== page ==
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Global Audits Blog
by Bob Lucchesi Welcome to my first in a series of auditing blogs. I hope you find them interesting, useful, and sometimes entertaining, because if you are like me, I am bombarded with information surrounding the Life Sciences industry and I am always seeking relevant information to aid in my career. First, allow me to introduce myself. I am a long-time consultant who has spent the majority of his life helping customers with a variety of both complicated and not-so-complicated problems and issues in the areas of compliance, regulatory, validation, and all things Pharmaceutical, Medical Device, and Biotech. I also play…
With internal audits you want to audit to particular regulations. If you are under International Organization for Standardization (ISO) or Good Manufacturing Practices (GMP) constraints you want to make sure you are touching on any regulatory or compliance issues that a costumer, the Food and Drug Administration (FDA), or any other international agency is going to look at. That being said, it is also very important to concentrate on other areas as well as it comes down to best practices. You should look at your controls in place for everything from training records to manufacturing plans to organization and how…
In many cases we see that individuals involved in assisting with remediation have their own normal day jobs along with other duties and responsibilities. These individuals are often pulled into the project in a matrix type of organization. It is very important that commitments are obtained with the resources from the internal organization. It is important to realistically commit a resource’s time. In order to support the remediation plan, which is the top priority, we recommend the organization bring in some extra contract support. This additional support will help manage some of the day-to-day duties and offload work normally completed…
You do not need to communicate other areas of remediation to the FDA immediately. For instance, if you have a nine month plan and a couple months into it you find an area that you need to correct and a couple months after you find another area that you will remediate that wasn’t part of an initial finding either, you do not have to communicate all of that back to the FDA. But, in your final report or your final statement back to the FDA you may want to include that information. Including your own findings shows that you are…
In order to determine the rank of a supplier it is important to take the risk-based approach. The FDA really promotes that as well as what they call “the least burdensome process”. Whether it is supplier qualification, computer system validation, cleaning validation, or process validation it is essential to take that risk based approach. Evaluate the risk to the product, the risk to patient safety, and the safety's quality, identity, purity, and potency. For example, a supplier of glass vials you will use for the final packaging of your biologics product is a much greater risk than the supplier doing…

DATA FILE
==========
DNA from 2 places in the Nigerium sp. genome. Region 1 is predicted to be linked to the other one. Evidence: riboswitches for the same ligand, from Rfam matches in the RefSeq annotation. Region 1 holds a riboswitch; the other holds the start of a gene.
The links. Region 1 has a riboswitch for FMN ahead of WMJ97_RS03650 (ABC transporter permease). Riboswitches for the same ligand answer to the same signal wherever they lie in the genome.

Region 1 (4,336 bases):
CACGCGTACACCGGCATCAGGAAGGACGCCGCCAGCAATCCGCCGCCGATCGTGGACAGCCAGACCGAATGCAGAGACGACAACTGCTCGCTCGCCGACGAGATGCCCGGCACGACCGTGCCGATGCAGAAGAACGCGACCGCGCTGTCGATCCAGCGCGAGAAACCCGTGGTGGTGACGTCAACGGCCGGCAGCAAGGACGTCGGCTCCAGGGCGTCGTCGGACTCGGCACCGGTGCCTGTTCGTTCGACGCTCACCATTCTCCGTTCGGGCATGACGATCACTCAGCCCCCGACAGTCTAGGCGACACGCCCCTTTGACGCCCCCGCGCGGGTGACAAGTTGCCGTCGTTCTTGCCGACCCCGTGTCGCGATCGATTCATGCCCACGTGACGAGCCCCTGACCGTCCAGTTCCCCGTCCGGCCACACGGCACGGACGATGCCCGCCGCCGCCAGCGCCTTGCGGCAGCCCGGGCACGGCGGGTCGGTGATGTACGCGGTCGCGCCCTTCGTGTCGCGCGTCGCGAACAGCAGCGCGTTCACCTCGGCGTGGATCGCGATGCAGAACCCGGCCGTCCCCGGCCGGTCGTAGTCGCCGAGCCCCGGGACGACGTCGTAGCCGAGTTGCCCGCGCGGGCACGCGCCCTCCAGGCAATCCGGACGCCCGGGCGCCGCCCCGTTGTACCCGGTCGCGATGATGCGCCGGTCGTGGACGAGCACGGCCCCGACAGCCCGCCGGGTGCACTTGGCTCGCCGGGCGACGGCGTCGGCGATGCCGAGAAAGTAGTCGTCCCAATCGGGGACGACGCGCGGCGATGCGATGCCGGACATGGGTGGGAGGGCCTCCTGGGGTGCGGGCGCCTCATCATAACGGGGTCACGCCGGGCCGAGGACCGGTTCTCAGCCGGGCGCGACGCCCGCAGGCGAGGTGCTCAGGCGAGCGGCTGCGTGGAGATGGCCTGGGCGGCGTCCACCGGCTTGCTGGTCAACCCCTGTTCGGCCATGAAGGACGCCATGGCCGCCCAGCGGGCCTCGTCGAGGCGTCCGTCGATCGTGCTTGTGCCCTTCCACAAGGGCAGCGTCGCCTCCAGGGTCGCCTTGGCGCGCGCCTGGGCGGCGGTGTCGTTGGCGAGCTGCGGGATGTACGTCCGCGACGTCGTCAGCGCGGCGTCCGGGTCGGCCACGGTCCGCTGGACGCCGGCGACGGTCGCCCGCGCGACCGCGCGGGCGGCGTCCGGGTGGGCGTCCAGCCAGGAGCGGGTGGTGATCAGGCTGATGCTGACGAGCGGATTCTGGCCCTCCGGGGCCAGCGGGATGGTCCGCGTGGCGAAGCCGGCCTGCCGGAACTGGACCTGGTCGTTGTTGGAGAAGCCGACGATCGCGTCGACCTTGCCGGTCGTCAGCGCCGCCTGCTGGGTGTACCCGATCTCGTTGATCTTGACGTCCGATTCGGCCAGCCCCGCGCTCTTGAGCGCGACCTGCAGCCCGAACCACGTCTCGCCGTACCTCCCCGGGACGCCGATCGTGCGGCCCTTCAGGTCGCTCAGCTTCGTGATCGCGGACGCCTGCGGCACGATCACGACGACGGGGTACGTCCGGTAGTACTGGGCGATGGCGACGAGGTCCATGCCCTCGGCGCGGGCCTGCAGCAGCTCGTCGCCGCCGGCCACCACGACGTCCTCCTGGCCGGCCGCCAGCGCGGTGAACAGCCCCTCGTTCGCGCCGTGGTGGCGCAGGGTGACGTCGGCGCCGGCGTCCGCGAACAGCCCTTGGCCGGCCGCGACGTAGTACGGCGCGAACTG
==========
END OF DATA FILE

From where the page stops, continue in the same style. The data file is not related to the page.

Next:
We can all estimate times and we have all been through projects that don’t end on the date or time expected. As long as you communicate, you will be fine. If you have committed to a particular date on your 30-day response to a warning letter and you find that while you are remediating you need more time, you must communicate to the FDA. It’s not uncommon to have an initial timeline in place and then find you need additional time. You will be fine as long as you explain why you need more time, what the new time frame…
It certainly is acceptable to push back, but you need to be able to do that in a professional and politically correct manner. The best way to do that is to push back during the course of the audit or while the inspection is still in progress. If the investigator indicates that he or she has a particular concern, it is important to first understand their concerns, make sure they are not misinterpreting your quality system or your process or procedure, and make sure you have presented all your appropriate artifacts and objective evidence. USDM does this during readiness assessments…
If staff members are performing standard of care tasks, such as vitals they need protocol specific training if the task is part of a protocol specific procedure.  There could be protocol specific requirements.  For example, clinics and hospitals have a standard of care practice for performing vital signs.  Protocols also have a specific requirement at times when performing vital signs, such as the subject may need to be seated for 10 minutes, utilizing a non-dominant arm, capturing the vital signs in duplicate with two minutes of separation are not Standard of Care.  Depending on the protocol and the study requirements,…
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